The leader of an exiled Iranian opposition movement claimed Sunday that moves to close a camp in Iraq housing thousands of her supporters were part of a plot by Tehran to have them killed.
Maryam Rajavi, France-based leader of the People's Mujahedeen Organisation of Iran, said the Iraqi government's plan to move Iranian exiles from Ashraf, north of Baghdad, had been secretly ordered by Iran's Islamic government.
"Relocating residents of Ashraf inside Iraq is a crime against humanity and is a prelude to a grand massacre that has been devised by the Iranian theocratic fascist rulers and the government of Iraq," she alleged.
"Forcible relocation of Ashraf residents is tantamount to sending them to their deaths and that is something they will never give in to," she warned.
Rajavi heads both the National Council of Resistance of Iran, which claims to respresent the Iranian opposition, and its guerrilla wing, the PMOI, which has been on the US government's list of terrorist groups since 1997.
While she and many of her supporters are based in France -- and others are exiled around the world -- the group's biggest base is in Ashraf, where they are under pressure from the Iraqi government to pack their bags.
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Talks are underway involving UN negotiators to find new homes for group members, who were housed in Iraq in the 1980s by the former regime of Saddam Hussein, but now find themselves unwelcome and pressured by Iraqi forces.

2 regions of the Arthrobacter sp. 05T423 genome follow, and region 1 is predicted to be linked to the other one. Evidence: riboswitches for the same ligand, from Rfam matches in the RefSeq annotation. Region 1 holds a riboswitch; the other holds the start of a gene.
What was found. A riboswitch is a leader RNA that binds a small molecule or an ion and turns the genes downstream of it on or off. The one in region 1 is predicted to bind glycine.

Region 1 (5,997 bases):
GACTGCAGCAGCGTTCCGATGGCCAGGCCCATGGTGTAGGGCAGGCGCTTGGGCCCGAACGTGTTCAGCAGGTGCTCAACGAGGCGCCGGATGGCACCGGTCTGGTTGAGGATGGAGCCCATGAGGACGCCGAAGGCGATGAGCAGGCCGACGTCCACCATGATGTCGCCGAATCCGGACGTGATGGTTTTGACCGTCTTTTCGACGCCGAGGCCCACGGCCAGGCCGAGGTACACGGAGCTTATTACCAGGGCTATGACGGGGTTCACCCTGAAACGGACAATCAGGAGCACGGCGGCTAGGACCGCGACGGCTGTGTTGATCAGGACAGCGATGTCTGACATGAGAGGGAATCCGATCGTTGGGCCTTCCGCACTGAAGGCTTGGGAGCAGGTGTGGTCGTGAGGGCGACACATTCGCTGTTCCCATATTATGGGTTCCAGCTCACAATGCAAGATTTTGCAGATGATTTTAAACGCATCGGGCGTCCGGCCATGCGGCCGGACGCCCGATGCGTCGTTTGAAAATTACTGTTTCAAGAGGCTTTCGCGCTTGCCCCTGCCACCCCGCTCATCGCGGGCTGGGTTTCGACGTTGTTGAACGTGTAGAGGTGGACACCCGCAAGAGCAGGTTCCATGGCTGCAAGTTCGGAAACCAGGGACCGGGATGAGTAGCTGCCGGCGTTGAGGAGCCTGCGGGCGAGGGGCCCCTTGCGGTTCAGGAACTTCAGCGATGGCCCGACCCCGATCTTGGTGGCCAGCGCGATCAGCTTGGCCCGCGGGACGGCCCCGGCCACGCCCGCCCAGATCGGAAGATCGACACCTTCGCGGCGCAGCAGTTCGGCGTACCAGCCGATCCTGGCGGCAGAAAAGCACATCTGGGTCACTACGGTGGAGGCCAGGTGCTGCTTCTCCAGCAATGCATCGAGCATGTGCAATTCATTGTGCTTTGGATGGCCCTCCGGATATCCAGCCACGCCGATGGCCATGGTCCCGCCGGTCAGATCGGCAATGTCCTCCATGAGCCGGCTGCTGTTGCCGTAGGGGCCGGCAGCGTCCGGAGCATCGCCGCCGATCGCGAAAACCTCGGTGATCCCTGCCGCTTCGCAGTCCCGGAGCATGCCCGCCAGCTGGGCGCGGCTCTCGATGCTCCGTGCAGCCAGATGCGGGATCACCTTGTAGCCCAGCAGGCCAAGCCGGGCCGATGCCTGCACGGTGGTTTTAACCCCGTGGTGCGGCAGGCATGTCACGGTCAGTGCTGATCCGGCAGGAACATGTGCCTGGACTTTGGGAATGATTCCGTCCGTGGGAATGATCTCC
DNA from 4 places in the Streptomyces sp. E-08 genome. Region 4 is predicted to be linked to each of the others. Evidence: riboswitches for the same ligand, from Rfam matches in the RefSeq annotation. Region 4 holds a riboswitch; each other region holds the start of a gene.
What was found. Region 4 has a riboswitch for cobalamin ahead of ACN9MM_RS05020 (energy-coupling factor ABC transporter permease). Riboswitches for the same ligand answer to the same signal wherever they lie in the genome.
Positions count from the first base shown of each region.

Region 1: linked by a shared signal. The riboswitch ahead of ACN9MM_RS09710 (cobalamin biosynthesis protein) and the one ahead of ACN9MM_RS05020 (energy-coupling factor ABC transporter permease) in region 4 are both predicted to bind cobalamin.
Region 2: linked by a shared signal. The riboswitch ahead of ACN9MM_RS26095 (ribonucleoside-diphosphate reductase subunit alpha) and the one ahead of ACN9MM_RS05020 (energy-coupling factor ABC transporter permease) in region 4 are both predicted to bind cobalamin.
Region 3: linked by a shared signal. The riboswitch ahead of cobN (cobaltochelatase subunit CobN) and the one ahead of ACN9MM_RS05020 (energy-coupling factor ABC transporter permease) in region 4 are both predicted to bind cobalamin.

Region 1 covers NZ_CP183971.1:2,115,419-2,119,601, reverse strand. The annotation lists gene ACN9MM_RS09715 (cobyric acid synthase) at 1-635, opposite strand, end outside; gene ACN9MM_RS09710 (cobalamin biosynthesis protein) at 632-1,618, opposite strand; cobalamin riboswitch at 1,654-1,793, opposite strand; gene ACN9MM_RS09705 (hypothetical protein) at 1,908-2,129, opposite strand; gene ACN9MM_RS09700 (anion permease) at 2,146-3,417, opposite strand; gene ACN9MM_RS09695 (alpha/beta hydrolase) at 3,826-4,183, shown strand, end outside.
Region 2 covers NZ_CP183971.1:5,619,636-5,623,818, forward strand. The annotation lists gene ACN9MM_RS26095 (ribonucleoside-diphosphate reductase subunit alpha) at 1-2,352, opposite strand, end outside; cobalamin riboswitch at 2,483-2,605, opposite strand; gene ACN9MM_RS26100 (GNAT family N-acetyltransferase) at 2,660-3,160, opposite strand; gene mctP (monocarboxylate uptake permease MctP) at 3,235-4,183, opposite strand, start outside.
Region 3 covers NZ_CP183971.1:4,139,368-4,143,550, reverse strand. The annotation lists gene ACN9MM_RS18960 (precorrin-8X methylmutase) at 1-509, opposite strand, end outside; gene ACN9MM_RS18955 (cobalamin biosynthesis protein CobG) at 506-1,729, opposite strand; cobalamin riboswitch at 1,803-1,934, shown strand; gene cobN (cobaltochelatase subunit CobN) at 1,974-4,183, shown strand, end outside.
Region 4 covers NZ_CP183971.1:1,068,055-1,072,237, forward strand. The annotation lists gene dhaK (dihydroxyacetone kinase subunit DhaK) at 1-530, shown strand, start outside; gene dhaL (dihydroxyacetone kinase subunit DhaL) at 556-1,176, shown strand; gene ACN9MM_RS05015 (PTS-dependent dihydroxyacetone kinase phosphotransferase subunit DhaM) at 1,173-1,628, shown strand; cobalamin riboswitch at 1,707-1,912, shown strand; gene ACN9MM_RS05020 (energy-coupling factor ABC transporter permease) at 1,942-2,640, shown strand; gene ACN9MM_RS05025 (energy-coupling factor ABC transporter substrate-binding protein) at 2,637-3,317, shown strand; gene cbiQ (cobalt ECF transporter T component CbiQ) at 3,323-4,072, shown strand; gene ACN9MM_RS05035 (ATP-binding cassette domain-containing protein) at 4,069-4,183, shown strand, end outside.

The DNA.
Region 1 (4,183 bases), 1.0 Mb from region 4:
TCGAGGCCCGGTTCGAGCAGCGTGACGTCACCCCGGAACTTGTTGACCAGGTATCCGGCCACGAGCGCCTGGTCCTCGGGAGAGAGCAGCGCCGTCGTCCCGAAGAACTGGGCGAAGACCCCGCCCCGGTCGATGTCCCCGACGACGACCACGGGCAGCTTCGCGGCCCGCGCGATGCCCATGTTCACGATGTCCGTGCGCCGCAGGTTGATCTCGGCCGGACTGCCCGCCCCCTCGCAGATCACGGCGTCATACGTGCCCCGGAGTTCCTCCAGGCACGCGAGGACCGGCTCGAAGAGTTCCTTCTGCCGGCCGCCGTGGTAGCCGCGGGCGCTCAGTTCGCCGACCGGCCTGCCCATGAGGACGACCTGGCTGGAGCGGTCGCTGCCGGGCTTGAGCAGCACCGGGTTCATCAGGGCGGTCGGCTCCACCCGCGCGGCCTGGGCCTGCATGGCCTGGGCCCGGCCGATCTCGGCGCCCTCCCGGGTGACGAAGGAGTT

Baghdad wants to break up the group and send it to other camps around Iraq, but the PMOI -- fearing expulsion to Iran -- has demanded to be placed under the protection of US forces and resettled outside Iraq.
Rajavi said if Washington refused to do this "the only acceptable option for a relocation inside Iraq is the protection of Ashraf residents by UN Blue Helmet forces and a UN monitoring team stationed in the new location".
Once international security was established for the exiles, they would be willing to negotiate their transfer to "third countries", she said.
Last week, an Iraqi official told AFP that Baghdad plans to move the PMOI to another location, then for the United Nations to repatriate those with dual citizenship to their second countries and the rest to Iran or elsewhere.
Amid concerns that Iran would persecute returning members of a group it considers a dangerous terrorist outfit, the United Nations insists that repatriation to Iran would be only on a voluntary basis.
Ashraf residents have complained of increasing harassment by Iraqi forces since US-led forces ceased to protect it in January 2009, but the Baghdad government insists it is only enforcing its sovereignty.